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Publication numberUS8045471 B2
Publication typeGrant
Application numberUS 12/206,053
Publication dateOct 25, 2011
Priority dateJun 30, 2008
Fee statusPaid
Also published asCN102077530A, CN102077530B, EP2304905A1, EP2304905B1, US20090323528, WO2010002729A1
Publication number12206053, 206053, US 8045471 B2, US 8045471B2, US-B2-8045471, US8045471 B2, US8045471B2
InventorsMichael T. Loiacono, Justinian Rosca, Octavian Sarca, Radu Victor Balan
Original AssigneeSiemens Enterprise Communications Gmbh & Co. Kg
Export CitationBiBTeX, EndNote, RefMan
External Links: USPTO, USPTO Assignment, Espacenet
Method and apparatus to inspect wireless traffic and mitigate packet elimination for wireless saturation avoidance
US 8045471 B2
Abstract
A method for controlling packet flow in a packet transmission network. The method includes determining a parameter representative of packet congestion on the network, and adjusting a flow of packets onto the network in accordance with such parameter. The adjusting is a function of the time history of the parameter and the time average of such parameter relative to predetermined threshold levels. The adjusting selects one of a plurality of states, transitions between the states being a function of the time history of the parameter and the time average of such parameter relative to predetermined threshold levels.
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Claims(17)
1. A method for controlling packet flow in a packet transmission network, comprising:
determining at least one parameter representative of packet congestion on a channel of the packet transmission network, the channel having a saturation level, the saturation level being a function of packet arrival rate at a receiver on the channel and total packet throughput on the channel such that if there is a set of decreases in the packet arrival rate at each receiver that produces an increase in the total packet throughput the channel is at the saturation level of the channel; and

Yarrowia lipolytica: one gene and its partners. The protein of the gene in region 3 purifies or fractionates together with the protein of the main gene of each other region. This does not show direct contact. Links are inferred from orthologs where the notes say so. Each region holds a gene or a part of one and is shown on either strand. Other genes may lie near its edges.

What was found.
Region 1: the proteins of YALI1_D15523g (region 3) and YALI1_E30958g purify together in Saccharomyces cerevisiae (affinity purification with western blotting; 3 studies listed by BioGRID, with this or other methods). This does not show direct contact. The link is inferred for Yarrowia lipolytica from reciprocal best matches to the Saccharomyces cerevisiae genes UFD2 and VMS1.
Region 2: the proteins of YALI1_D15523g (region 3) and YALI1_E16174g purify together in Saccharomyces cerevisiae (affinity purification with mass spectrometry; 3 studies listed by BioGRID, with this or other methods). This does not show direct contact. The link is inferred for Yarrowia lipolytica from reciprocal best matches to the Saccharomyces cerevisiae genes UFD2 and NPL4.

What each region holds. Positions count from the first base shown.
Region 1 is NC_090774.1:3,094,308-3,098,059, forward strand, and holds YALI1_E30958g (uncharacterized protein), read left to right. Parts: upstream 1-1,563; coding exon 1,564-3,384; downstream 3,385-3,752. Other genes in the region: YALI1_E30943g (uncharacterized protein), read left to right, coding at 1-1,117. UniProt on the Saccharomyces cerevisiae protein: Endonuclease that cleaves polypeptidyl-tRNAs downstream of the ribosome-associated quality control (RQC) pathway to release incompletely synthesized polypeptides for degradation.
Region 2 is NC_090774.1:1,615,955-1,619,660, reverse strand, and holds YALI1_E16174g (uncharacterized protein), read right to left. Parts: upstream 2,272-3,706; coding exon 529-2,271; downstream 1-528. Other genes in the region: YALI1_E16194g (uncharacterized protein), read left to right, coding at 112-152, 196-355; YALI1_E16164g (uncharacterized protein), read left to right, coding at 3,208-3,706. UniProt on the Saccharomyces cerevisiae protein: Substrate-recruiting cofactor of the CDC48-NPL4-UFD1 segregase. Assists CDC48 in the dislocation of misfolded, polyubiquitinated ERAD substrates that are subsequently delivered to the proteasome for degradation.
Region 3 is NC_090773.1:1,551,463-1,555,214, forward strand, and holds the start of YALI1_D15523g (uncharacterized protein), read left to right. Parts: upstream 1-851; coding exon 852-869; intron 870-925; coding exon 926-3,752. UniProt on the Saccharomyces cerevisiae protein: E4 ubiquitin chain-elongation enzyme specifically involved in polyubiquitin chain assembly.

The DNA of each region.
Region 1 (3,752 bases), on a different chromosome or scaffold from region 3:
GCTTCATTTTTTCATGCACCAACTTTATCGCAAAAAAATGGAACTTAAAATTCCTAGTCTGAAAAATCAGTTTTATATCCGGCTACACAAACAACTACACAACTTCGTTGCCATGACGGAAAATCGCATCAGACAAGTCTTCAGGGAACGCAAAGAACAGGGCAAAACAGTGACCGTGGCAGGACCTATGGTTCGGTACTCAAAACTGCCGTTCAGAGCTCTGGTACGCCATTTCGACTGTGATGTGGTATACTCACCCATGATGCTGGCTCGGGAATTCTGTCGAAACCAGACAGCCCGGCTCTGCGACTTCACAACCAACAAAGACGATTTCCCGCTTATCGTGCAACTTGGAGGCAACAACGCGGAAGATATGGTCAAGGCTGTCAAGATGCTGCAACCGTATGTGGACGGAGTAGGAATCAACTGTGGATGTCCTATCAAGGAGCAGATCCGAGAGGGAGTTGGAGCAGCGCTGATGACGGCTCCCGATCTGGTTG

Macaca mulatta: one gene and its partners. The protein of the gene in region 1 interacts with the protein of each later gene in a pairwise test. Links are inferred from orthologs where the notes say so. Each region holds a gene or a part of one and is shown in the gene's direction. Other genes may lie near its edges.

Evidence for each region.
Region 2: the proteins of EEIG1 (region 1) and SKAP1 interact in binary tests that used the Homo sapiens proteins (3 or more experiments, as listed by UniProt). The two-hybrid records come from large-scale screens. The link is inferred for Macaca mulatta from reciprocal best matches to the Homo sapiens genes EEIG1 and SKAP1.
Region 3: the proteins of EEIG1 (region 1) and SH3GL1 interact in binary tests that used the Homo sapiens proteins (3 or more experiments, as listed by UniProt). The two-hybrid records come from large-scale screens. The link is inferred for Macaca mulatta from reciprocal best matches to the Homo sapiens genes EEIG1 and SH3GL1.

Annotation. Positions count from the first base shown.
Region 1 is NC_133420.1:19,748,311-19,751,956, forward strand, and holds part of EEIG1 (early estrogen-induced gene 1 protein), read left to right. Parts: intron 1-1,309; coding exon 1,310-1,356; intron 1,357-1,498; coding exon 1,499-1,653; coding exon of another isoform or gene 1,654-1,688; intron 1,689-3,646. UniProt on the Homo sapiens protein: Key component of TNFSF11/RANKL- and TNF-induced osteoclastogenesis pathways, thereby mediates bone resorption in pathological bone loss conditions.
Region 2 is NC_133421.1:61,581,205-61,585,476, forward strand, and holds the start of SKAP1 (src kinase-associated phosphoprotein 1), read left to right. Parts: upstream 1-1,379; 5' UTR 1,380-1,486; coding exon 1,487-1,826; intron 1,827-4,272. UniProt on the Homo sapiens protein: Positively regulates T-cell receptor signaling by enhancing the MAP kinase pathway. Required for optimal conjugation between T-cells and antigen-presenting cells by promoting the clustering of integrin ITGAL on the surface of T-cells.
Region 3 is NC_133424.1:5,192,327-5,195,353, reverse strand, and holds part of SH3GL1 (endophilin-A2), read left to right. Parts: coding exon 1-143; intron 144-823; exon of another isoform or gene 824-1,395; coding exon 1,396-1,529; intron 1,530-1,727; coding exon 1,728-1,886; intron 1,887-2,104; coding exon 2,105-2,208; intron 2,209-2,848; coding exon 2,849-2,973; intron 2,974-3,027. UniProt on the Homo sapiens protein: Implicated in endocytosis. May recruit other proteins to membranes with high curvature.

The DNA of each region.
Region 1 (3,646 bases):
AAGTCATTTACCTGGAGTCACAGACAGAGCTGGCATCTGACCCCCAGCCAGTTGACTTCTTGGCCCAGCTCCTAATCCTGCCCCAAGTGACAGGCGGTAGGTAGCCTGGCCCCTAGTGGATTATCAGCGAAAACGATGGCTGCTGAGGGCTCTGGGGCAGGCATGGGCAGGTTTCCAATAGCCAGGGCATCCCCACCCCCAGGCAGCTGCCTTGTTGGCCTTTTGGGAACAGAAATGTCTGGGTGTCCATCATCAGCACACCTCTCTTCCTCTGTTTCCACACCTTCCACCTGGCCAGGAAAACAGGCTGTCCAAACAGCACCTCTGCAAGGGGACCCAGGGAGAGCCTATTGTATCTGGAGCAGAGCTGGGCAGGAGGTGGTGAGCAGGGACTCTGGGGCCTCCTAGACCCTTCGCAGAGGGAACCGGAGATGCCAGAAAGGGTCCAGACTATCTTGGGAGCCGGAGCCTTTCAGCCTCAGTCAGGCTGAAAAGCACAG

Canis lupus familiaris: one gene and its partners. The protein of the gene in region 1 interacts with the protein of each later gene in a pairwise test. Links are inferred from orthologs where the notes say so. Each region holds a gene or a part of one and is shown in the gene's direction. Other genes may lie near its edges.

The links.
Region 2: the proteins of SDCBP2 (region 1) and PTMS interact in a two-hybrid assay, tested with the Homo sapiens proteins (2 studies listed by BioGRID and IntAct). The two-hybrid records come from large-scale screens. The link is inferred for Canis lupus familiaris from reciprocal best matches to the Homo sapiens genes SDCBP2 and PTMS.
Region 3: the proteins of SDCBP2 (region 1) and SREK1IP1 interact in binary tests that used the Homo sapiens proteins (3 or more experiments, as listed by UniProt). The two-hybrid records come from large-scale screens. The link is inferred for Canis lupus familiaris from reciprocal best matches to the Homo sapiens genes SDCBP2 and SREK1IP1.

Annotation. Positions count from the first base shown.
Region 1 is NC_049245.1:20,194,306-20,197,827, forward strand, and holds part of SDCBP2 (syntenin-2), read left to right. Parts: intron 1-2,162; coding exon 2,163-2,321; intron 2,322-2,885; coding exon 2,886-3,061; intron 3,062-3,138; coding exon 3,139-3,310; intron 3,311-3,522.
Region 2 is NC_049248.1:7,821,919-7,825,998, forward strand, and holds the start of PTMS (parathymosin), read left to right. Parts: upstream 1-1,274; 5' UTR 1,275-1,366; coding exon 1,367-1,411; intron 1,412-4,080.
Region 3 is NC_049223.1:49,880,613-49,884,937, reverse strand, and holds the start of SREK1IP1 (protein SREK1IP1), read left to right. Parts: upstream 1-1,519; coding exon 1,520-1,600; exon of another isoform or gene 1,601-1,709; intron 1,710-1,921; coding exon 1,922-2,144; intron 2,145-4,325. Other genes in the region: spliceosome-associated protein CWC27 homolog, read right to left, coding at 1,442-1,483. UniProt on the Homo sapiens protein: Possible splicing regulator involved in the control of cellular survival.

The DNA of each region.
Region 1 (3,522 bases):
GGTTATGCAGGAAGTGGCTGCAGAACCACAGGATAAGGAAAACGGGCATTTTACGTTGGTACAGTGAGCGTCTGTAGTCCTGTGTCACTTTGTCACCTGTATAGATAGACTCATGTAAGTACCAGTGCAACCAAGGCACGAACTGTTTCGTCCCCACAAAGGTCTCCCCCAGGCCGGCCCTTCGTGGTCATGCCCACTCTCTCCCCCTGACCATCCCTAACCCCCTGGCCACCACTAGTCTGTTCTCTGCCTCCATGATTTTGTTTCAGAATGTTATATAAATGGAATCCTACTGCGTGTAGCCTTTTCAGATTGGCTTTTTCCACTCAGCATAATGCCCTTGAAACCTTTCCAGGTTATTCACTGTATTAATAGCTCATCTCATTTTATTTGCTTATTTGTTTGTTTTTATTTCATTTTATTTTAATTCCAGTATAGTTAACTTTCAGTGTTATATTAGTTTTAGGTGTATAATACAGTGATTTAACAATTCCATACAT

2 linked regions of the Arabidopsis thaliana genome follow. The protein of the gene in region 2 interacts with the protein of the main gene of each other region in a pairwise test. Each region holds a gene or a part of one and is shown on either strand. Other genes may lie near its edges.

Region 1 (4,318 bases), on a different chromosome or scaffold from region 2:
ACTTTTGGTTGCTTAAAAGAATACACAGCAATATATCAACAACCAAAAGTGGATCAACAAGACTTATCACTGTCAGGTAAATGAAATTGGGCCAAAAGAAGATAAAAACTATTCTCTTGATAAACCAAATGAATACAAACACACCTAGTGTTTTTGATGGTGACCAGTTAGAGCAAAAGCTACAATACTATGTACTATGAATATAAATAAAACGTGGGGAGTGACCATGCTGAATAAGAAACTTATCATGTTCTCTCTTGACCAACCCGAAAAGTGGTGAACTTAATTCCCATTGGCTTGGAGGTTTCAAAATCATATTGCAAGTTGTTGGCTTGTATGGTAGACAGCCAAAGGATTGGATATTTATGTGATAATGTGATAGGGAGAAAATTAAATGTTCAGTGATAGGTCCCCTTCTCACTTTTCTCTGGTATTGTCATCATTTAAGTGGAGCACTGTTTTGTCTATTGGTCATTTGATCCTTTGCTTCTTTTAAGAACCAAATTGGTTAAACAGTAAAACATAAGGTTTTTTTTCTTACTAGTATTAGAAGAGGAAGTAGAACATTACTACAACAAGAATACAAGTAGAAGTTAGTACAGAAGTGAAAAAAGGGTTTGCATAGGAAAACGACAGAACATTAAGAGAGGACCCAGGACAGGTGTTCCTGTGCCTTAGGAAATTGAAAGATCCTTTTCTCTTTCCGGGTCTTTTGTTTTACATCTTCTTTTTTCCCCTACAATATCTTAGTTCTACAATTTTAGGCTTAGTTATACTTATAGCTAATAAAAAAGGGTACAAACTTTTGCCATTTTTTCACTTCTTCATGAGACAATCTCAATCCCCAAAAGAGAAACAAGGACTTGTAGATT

adjusting a flow of packets onto the channel of the packet transmission network in accordance with the at least one parameter when it is determined that the channel is at the saturation level of the channel.
2. The method recited in claim 1 wherein the at least one parameter comprises at least one of:
a time delay between transmission starts of a station on the channel and termination of a previously transmitted packet from the station;
a fraction of time the channel is busy with transmissions regardless of origin of the transmissions and whether packets were correctly transmitted and received; and
an average number of packet transmission retries on the channel.
3. The method recited in claim 2 wherein the adjusting step is a function of an instantaneous value of the at least one parameter and a time average of the at least one parameter relative to at least one predetermined threshold level.
4. The method recited in claim 3 wherein the at least one parameter comprises at least one of:
a time delay between transmission starts of a station on the channel and termination of a previously transmitted packet from the station;